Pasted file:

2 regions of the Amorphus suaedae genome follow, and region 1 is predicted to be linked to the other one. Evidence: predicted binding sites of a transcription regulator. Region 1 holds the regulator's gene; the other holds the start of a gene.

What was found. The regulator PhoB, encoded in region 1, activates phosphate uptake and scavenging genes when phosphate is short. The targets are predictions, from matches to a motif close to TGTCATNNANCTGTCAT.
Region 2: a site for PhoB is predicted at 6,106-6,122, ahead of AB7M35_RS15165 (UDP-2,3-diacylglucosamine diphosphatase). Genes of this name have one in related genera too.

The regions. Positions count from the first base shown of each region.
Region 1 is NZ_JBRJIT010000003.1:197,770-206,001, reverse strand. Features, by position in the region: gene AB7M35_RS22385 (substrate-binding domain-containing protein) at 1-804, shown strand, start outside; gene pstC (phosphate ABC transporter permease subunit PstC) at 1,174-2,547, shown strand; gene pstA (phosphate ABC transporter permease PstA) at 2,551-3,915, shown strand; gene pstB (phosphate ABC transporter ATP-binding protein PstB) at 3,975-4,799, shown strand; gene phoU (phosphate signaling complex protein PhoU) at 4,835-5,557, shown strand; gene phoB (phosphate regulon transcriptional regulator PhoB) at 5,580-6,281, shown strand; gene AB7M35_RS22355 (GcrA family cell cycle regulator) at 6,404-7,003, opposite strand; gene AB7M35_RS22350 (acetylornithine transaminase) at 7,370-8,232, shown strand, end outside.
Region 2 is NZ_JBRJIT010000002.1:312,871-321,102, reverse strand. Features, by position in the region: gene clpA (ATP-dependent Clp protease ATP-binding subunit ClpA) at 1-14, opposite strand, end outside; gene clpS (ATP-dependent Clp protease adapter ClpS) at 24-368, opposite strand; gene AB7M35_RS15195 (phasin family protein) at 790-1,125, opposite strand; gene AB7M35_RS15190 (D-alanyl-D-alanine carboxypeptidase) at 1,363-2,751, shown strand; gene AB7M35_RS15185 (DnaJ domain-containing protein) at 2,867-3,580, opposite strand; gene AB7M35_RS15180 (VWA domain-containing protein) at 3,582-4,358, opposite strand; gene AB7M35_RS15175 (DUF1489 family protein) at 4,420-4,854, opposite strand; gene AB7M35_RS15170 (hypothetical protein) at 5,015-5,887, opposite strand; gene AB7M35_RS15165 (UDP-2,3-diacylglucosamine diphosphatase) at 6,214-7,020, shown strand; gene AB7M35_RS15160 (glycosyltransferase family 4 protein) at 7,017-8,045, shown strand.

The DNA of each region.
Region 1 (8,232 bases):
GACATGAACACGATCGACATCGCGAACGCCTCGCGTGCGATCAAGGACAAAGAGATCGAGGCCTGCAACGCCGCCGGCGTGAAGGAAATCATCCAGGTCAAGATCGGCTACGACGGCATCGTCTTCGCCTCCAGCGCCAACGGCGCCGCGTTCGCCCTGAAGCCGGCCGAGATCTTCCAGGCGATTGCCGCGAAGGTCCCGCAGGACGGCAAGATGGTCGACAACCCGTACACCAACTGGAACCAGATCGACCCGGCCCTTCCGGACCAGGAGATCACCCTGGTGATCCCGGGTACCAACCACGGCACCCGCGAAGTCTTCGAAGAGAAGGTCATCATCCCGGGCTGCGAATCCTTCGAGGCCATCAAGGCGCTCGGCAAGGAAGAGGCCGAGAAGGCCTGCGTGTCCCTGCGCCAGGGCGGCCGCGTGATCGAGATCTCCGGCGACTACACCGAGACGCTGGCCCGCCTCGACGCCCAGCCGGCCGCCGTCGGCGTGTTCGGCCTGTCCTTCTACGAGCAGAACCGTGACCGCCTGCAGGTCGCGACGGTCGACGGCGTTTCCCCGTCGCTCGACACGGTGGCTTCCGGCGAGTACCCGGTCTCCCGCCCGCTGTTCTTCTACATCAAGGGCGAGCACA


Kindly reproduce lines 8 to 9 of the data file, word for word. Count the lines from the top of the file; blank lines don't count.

Region 1 (8,232 bases):
GACATGAACACGATCGACATCGCGAACGCCTCGCGTGCGATCAAGGACAAAGAGATCGAGGCCTGCAACGCCGCCGGCGTGAAGGAAATCATCCAGGTCAAGATCGGCTACGACGGCATCGTCTTCGCCTCCAGCGCCAACGGCGCCGCGTTCGCCCTGAAGCCGGCCGAGATCTTCCAGGCGATTGCCGCGAAGGTCCCGCAGGACGGCAAGATGGTCGACAACCCGTACACCAACTGGAACCAGATCGACCCGGCCCTTCCGGACCAGGAGATCACCCTGGTGATCCCGGGTACCAACCACGGCACCCGCGAAGTCTTCGAAGAGAAGGTCATCATCCCGGGCTGCGAATCCTTCGAGGCCATCAAGGCGCTCGGCAAGGAAGAGGCCGAGAAGGCCTGCGTGTCCCTGCGCCAGGGCGGCCGCGTGATCGAGATCTCCGGCGACTACACCGAGACGCTGGCCCGCCTCGACGCCCAGCCGGCCGCCGTCGGCGTGTTCGGCCTGTCCTTCTACGAGCAGAACCGTGACCGCCTGCAGGTCGCGACGGTCGACGGCGTTTCCCCGTCGCTCGACACGGTGGCTTCCGGCGAGTACCCGGTCTCCCGCCCGCTGTTCTTCTACATCAAGGGCGAGCACA